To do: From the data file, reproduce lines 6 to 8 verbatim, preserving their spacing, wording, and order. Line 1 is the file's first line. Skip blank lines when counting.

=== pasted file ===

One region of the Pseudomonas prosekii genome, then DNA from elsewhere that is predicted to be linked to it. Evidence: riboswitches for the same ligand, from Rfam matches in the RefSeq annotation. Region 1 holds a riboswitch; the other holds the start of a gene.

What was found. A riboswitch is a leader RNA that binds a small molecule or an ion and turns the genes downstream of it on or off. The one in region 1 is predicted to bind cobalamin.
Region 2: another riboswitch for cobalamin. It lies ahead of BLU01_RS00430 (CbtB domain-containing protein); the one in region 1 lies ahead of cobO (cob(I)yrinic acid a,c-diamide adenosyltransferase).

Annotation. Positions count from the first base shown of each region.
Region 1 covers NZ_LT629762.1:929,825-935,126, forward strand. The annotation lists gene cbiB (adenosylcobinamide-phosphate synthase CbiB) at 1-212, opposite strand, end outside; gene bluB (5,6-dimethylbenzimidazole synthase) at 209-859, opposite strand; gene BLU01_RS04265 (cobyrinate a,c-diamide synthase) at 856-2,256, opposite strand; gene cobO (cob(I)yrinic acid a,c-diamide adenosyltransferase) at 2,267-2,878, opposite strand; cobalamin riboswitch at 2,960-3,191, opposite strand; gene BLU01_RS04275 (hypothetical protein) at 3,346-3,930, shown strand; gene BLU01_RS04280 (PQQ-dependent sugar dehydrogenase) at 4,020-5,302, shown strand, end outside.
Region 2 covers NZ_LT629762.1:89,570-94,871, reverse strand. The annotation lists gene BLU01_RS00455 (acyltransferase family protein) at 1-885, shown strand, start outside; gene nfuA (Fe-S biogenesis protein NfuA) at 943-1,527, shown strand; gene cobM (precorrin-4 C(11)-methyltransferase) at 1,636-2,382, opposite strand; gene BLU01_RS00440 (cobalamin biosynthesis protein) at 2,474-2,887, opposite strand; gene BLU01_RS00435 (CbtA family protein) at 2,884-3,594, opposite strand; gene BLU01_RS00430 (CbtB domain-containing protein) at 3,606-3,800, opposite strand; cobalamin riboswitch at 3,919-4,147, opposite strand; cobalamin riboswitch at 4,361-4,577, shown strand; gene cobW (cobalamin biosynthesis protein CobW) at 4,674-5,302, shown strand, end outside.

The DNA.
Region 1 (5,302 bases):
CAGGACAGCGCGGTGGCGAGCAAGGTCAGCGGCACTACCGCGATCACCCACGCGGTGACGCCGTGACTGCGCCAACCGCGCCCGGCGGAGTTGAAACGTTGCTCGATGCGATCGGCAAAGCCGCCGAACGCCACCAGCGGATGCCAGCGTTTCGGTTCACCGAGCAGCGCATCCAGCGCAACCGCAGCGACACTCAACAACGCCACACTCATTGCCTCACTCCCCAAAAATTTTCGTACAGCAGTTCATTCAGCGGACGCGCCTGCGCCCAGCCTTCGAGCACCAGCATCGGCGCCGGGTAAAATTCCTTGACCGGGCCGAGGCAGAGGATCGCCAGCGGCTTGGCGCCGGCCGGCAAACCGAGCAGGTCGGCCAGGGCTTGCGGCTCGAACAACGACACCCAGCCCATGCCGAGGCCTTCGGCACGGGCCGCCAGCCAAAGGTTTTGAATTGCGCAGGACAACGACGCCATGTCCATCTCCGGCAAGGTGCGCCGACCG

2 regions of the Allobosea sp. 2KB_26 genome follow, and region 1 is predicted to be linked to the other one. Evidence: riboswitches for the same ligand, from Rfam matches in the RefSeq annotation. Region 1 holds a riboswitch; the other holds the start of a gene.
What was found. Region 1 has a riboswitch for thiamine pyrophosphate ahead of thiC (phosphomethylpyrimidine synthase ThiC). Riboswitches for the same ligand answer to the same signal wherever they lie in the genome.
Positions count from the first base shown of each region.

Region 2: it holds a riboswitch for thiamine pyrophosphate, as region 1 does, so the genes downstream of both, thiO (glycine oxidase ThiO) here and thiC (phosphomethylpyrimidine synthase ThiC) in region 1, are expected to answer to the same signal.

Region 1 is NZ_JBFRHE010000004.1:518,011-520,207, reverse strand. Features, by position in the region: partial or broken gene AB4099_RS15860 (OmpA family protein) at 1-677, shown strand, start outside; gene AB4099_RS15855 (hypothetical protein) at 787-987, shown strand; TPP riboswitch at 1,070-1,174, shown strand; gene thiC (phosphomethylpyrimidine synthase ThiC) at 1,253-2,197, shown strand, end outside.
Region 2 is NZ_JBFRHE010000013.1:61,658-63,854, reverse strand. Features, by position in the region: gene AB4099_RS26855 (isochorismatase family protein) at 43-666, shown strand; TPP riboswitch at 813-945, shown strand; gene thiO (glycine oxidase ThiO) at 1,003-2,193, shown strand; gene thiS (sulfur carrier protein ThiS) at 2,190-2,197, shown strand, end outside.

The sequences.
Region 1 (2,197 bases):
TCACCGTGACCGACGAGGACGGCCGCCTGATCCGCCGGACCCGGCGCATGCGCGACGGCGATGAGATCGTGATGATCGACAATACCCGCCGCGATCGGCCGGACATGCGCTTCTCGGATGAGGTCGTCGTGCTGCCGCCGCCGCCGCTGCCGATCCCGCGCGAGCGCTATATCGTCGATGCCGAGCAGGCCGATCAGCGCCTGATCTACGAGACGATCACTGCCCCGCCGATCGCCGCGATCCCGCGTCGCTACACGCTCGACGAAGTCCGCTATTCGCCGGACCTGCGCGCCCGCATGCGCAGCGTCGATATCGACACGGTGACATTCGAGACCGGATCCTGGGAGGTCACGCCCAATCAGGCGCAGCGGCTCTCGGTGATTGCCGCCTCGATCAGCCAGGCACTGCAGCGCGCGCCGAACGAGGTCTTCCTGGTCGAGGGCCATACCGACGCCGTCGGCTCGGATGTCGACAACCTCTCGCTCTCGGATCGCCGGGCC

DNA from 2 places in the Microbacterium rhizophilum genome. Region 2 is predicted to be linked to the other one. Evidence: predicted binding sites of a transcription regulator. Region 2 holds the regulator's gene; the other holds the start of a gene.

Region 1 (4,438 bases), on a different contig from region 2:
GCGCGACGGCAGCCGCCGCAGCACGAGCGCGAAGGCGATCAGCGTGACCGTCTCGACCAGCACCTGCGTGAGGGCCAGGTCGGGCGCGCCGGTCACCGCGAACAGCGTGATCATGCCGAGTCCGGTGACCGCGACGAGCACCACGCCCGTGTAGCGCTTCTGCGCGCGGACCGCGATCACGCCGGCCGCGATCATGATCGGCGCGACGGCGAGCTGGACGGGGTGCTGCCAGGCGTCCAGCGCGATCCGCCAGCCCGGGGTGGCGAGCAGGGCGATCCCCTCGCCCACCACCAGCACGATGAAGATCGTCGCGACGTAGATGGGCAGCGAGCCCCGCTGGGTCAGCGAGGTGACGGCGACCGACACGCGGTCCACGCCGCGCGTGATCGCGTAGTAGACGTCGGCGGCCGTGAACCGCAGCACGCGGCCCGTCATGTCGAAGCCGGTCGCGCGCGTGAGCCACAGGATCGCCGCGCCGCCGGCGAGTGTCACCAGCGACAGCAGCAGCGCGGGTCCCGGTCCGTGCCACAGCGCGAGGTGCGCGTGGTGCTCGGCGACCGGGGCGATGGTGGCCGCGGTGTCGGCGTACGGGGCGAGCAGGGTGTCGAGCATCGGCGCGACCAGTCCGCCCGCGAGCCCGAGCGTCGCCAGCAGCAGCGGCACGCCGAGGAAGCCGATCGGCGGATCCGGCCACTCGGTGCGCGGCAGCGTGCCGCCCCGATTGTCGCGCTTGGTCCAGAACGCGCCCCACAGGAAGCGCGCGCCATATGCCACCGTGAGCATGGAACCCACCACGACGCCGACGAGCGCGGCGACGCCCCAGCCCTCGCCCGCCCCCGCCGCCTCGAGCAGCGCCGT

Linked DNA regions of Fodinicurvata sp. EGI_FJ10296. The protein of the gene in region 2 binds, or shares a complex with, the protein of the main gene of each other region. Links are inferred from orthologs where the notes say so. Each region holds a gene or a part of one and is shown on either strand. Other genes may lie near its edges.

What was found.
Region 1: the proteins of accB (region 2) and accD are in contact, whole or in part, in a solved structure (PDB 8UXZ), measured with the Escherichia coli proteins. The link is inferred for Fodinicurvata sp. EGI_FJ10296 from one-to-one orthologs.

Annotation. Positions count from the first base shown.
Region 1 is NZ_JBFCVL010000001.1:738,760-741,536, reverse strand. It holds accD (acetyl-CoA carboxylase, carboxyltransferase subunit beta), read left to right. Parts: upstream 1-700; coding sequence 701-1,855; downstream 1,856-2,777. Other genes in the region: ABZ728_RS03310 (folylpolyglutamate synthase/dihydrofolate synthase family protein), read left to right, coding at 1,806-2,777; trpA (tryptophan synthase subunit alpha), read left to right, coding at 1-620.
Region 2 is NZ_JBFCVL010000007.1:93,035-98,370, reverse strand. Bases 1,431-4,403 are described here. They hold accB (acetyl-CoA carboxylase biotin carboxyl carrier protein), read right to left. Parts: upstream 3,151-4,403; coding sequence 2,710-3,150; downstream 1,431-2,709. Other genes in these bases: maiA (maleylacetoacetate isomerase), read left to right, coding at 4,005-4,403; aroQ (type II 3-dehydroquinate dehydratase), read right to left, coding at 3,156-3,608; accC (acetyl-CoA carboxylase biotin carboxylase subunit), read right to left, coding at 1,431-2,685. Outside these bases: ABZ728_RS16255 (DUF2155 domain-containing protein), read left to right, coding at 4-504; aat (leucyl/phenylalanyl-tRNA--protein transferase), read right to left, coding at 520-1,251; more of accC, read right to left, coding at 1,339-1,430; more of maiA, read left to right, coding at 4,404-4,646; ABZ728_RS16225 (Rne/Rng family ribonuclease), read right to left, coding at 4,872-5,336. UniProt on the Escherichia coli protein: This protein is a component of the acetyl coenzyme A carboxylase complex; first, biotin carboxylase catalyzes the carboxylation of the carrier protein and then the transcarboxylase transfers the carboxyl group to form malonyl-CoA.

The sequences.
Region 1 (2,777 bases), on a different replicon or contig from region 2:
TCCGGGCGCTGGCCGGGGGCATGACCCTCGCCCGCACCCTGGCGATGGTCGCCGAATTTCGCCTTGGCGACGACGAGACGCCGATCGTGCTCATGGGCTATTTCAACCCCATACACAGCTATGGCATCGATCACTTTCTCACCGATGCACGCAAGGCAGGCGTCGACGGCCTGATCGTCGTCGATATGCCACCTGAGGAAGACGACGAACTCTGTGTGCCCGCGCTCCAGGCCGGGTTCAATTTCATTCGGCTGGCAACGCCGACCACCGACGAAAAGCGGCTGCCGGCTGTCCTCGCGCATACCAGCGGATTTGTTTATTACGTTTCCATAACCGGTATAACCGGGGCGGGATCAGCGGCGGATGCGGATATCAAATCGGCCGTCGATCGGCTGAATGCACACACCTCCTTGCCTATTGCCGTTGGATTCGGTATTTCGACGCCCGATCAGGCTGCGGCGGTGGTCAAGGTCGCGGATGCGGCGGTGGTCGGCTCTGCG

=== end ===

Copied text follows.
Region 2 covers NZ_LT629762.1:89,570-94,871, reverse strand. The annotation lists gene BLU01_RS00455 (acyltransferase family protein) at 1-885, shown strand, start outside; gene nfuA (Fe-S biogenesis protein NfuA) at 943-1,527, shown strand; gene cobM (precorrin-4 C(11)-methyltransferase) at 1,636-2,382, opposite strand; gene BLU01_RS00440 (cobalamin biosynthesis protein) at 2,474-2,887, opposite strand; gene BLU01_RS00435 (CbtA family protein) at 2,884-3,594, opposite strand; gene BLU01_RS00430 (CbtB domain-containing protein) at 3,606-3,800, opposite strand; cobalamin riboswitch at 3,919-4,147, opposite strand; cobalamin riboswitch at 4,361-4,577, shown strand; gene cobW (cobalamin biosynthesis protein CobW) at 4,674-5,302, shown strand, end outside.

The DNA.
Region 1 (5,302 bases):